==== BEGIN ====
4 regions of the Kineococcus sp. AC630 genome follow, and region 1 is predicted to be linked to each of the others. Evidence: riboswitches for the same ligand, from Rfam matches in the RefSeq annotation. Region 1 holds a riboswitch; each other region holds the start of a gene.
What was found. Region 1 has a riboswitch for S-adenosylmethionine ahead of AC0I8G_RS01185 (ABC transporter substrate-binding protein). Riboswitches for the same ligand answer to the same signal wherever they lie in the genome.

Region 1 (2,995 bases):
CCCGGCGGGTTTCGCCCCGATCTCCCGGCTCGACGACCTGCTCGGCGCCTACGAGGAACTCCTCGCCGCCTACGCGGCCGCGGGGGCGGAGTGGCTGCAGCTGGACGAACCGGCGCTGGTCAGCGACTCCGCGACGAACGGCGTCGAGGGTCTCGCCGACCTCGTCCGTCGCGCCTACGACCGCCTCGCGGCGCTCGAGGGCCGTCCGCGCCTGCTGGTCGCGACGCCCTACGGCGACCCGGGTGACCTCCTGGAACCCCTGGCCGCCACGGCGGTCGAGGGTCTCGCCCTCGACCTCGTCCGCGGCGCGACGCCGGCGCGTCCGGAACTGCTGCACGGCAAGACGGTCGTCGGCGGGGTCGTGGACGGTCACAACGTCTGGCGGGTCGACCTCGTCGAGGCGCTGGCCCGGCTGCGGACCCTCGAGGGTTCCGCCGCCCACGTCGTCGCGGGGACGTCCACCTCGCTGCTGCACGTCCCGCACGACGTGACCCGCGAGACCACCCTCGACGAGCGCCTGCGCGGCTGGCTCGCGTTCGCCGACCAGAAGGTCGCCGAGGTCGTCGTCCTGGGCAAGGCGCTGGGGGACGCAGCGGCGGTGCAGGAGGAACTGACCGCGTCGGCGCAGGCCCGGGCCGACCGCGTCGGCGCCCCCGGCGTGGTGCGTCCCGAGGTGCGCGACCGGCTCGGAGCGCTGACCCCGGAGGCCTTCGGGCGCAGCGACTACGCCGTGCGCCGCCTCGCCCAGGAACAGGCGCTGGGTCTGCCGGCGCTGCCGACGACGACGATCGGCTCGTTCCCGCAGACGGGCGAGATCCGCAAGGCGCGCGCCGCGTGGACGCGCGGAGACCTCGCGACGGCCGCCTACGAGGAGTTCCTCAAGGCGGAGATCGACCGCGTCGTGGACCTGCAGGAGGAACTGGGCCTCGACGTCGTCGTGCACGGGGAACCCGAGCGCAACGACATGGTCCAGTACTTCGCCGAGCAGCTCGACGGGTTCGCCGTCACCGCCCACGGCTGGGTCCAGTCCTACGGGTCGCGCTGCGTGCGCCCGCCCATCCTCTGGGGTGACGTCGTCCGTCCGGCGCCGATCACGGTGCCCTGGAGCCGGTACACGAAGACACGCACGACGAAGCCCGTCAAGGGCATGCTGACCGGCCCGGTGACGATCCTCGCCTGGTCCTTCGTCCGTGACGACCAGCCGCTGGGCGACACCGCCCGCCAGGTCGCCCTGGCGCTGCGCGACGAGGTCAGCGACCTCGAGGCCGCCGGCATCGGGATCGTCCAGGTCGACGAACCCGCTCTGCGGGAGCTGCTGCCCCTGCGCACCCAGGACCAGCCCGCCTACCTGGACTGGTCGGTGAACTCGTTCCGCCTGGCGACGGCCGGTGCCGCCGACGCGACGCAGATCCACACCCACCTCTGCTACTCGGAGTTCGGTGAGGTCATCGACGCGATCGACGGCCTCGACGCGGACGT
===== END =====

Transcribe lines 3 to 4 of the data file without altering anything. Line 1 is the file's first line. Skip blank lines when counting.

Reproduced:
Region 1 (2,995 bases):
CCCGGCGGGTTTCGCCCCGATCTCCCGGCTCGACGACCTGCTCGGCGCCTACGAGGAACTCCTCGCCGCCTACGCGGCCGCGGGGGCGGAGTGGCTGCAGCTGGACGAACCGGCGCTGGTCAGCGACTCCGCGACGAACGGCGTCGAGGGTCTCGCCGACCTCGTCCGTCGCGCCTACGACCGCCTCGCGGCGCTCGAGGGCCGTCCGCGCCTGCTGGTCGCGACGCCCTACGGCGACCCGGGTGACCTCCTGGAACCCCTGGCCGCCACGGCGGTCGAGGGTCTCGCCCTCGACCTCGTCCGCGGCGCGACGCCGGCGCGTCCGGAACTGCTGCACGGCAAGACGGTCGTCGGCGGGGTCGTGGACGGTCACAACGTCTGGCGGGTCGACCTCGTCGAGGCGCTGGCCCGGCTGCGGACCCTCGAGGGTTCCGCCGCCCACGTCGTCGCGGGGACGTCCACCTCGCTGCTGCACGTCCCGCACGACGTGACCCGCGAGACCACCCTCGACGAGCGCCTGCGCGGCTGGCTCGCGTTCGCCGACCAGAAGGTCGCCGAGGTCGTCGTCCTGGGCAAGGCGCTGGGGGACGCAGCGGCGGTGCAGGAGGAACTGACCGCGTCGGCGCAGGCCCGGGCCGACCGCGTCGGCGCCCCCGGCGTGGTGCGTCCCGAGGTGCGCGACCGGCTCGGAGCGCTGACCCCGGAGGCCTTCGGGCGCAGCGACTACGCCGTGCGCCGCCTCGCCCAGGAACAGGCGCTGGGTCTGCCGGCGCTGCCGACGACGACGATCGGCTCGTTCCCGCAGACGGGCGAGATCCGCAAGGCGCGCGCCGCGTGGACGCGCGGAGACCTCGCGACGGCCGCCTACGAGGAGTTCCTCAAGGCGGAGATCGACCGCGTCGTGGACCTGCAGGAGGAACTGGGCCTCGACGTCGTCGTGCACGGGGAACCCGAGCGCAACGACATGGTCCAGTACTTCGCCGAGCAGCTCGACGGGTTCGCCGTCACCGCCCACGGCTGGGTCCAGTCCTACGGGTCGCGCTGCGTGCGCCCGCCCATCCTCTGGGGTGACGTCGTCCGTCCGGCGCCGATCACGGTGCCCTGGAGCCGGTACACGAAGACACGCACGACGAAGCCCGTCAAGGGCATGCTGACCGGCCCGGTGACGATCCTCGCCTGGTCCTTCGTCCGTGACGACCAGCCGCTGGGCGACACCGCCCGCCAGGTCGCCCTGGCGCTGCGCGACGAGGTCAGCGACCTCGAGGCCGCCGGCATCGGGATCGTCCAGGTCGACGAACCCGCTCTGCGGGAGCTGCTGCCCCTGCGCACCCAGGACCAGCCCGCCTACCTGGACTGGTCGGTGAACTCGTTCCGCCTGGCGACGGCCGGTGCCGCCGACGCGACGCAGATCCACACCCACCTCTGCTACTCGGAGTTCGGTGAGGTCATCGACGCGATCGACGGCCTCGACGCGGACGT